AW: “Year Gone By” seems to be about LA. Is that the case?

Vitus: That song has more to do with our local experience during the pandemic with the unfortunate politics of 2020, and it sets the tone for the album, as do “Sipping The Moon” and “The Days."

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AW: What advice would you give to someone just starting out in music?

VitusThe banjo is an underrated addition to any song.

 Petrified Max

Year Gone By


John Rosewall and Vitus Mataré, formerly of The Last and Trotsky Icepick, have a new band, Petrified Max. Their psychedelic lyrics are mostly about common life experiences, and while the guitar playing is somewhat improvised, the music is tightly constructed in every other way.

“The Days” and “Year Gone By” are about the pandemic, and are fine examples of their sound, which is really good, nicely psychedelic, and great to listen to while walking.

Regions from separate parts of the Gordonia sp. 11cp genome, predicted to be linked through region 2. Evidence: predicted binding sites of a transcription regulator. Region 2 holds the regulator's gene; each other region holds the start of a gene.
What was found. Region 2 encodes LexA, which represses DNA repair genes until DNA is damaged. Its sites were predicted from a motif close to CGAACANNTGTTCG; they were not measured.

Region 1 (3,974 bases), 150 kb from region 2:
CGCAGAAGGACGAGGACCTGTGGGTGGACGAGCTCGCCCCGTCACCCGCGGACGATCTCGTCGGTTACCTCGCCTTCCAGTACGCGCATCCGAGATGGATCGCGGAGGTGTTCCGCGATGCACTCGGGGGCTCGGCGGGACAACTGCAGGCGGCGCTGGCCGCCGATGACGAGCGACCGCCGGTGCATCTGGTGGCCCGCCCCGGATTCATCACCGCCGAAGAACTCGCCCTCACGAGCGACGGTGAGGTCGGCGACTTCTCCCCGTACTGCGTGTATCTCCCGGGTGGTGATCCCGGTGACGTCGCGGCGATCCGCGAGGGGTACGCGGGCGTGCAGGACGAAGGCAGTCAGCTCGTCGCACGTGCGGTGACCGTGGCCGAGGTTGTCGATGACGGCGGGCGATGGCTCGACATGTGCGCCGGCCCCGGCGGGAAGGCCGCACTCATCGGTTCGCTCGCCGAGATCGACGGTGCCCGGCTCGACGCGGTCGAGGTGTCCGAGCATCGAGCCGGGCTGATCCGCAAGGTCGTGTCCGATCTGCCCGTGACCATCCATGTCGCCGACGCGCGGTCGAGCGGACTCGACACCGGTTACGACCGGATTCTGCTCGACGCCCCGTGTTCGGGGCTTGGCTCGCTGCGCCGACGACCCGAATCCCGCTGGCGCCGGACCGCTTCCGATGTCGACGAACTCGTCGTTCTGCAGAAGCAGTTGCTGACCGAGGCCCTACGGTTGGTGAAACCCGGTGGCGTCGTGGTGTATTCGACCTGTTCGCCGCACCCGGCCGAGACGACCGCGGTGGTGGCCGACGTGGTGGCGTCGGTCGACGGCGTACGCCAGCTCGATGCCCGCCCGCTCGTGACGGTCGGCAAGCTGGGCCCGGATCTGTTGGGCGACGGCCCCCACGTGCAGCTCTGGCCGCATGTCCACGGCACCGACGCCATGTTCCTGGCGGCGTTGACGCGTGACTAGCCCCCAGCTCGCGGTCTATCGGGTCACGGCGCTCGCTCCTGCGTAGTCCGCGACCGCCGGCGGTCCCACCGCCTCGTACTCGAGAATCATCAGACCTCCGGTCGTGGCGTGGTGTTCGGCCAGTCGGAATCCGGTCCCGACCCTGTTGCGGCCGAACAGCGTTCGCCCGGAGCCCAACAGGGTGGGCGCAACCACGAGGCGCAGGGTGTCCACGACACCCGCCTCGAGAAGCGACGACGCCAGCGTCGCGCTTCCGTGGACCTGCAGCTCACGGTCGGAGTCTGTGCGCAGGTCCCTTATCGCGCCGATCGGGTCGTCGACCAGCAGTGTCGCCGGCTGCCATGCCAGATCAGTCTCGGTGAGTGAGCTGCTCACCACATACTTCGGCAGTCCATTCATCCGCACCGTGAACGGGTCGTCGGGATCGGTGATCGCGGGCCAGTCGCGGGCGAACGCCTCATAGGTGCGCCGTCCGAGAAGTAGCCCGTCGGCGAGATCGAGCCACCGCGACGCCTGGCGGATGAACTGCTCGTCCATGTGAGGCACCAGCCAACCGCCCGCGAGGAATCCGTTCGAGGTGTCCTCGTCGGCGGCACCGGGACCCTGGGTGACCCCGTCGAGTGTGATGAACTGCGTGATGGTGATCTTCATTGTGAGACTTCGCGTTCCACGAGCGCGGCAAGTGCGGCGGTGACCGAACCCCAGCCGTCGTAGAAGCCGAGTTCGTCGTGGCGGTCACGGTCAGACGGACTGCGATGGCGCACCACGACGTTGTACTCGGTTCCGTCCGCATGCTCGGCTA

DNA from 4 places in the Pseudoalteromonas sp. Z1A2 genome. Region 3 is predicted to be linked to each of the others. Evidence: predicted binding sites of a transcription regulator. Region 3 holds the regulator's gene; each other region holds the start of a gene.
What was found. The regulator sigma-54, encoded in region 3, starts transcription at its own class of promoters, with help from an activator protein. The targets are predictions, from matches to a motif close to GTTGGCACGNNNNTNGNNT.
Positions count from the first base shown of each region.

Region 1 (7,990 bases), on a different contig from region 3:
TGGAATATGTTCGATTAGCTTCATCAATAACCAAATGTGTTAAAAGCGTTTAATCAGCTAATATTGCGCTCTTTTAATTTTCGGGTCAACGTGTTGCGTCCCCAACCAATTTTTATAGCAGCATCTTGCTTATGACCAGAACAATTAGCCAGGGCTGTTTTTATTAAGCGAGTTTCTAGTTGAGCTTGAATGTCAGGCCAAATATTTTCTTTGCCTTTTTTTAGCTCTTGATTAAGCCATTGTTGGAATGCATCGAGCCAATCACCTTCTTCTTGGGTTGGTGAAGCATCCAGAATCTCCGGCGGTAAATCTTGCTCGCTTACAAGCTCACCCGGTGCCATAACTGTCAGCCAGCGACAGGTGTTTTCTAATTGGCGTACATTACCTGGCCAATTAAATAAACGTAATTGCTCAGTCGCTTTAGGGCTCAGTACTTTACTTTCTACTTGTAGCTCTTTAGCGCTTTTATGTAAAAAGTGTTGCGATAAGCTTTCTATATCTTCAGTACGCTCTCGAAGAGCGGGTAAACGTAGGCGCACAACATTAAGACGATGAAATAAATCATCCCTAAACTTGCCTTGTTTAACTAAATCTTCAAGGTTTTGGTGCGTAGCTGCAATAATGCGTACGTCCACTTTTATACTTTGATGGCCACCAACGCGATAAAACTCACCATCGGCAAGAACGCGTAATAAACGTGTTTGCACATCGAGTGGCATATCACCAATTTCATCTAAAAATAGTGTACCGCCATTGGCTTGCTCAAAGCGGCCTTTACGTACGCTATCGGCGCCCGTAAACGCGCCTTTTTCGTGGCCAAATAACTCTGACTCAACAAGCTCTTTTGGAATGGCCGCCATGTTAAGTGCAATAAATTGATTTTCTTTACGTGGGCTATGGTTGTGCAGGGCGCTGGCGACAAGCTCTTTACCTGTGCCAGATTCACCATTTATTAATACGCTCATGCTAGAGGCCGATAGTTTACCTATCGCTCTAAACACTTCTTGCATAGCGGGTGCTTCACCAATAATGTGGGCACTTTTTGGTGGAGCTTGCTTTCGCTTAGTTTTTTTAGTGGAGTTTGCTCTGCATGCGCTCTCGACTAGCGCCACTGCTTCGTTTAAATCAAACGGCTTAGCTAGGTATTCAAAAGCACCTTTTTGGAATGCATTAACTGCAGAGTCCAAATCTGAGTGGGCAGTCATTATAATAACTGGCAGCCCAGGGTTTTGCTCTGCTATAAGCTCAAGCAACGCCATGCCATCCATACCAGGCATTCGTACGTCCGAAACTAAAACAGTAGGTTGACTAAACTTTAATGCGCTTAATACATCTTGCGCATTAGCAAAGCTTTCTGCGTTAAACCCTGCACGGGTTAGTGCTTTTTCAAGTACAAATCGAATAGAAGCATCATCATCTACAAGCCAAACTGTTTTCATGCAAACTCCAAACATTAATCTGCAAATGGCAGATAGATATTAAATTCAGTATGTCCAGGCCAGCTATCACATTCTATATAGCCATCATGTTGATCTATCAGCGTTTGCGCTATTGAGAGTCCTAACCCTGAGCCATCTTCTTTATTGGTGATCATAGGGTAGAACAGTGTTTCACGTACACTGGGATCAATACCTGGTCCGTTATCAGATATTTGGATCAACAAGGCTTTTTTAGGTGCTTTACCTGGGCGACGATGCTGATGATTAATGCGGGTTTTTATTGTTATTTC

I was really glad that the band contacted me about this album, and I thank them for it. It's a real find, and bears repeated listening, as there's always something new to notice. That makes the album extra fun.

Andrea Weiss

Wednesday, February 24, 2021

 I was introduced to the music of Dolph Chaney last year with the great Rebuilding Permit, and now he returns with This Is Dolph Cheney, well worth picking up. Also, his Woody Radio concerts are a lot of fun to watch.

My thanks to Dolph, who recently answered a few questions for me.

Andrea Weiss: How did you get your start in music?

Dolph Chaney: I grew up in a musical family – my mom and sister both sing too -- and I started on the family piano at age 8 and sang in choirs at school and church, then picked up guitar at 12 and started putting my own songs on tape at 13. I had great music teachers all along who really saw me for my particular abilities and interests, which makes me very lucky.

AW: Who are your influences?

DC: I connect with anything that has a committed, honest singer and a lyric with intent, and if there’s something playful going on in the background, then all the better. I’d say this landed hardest on me with the 1966-68 Beatles and Who, XTC, Elvis Costello, Bob Mould, Guided By Voices, and Robyn Hitchcock. 

AW: I'm hearing the New Pornographers and Game Theory in the music, which is great. Did you draw on them?

DC: Both tremendous artists with great songs – that’s high praise! I got my start before I heard either, but I think we draw from several of the same sources.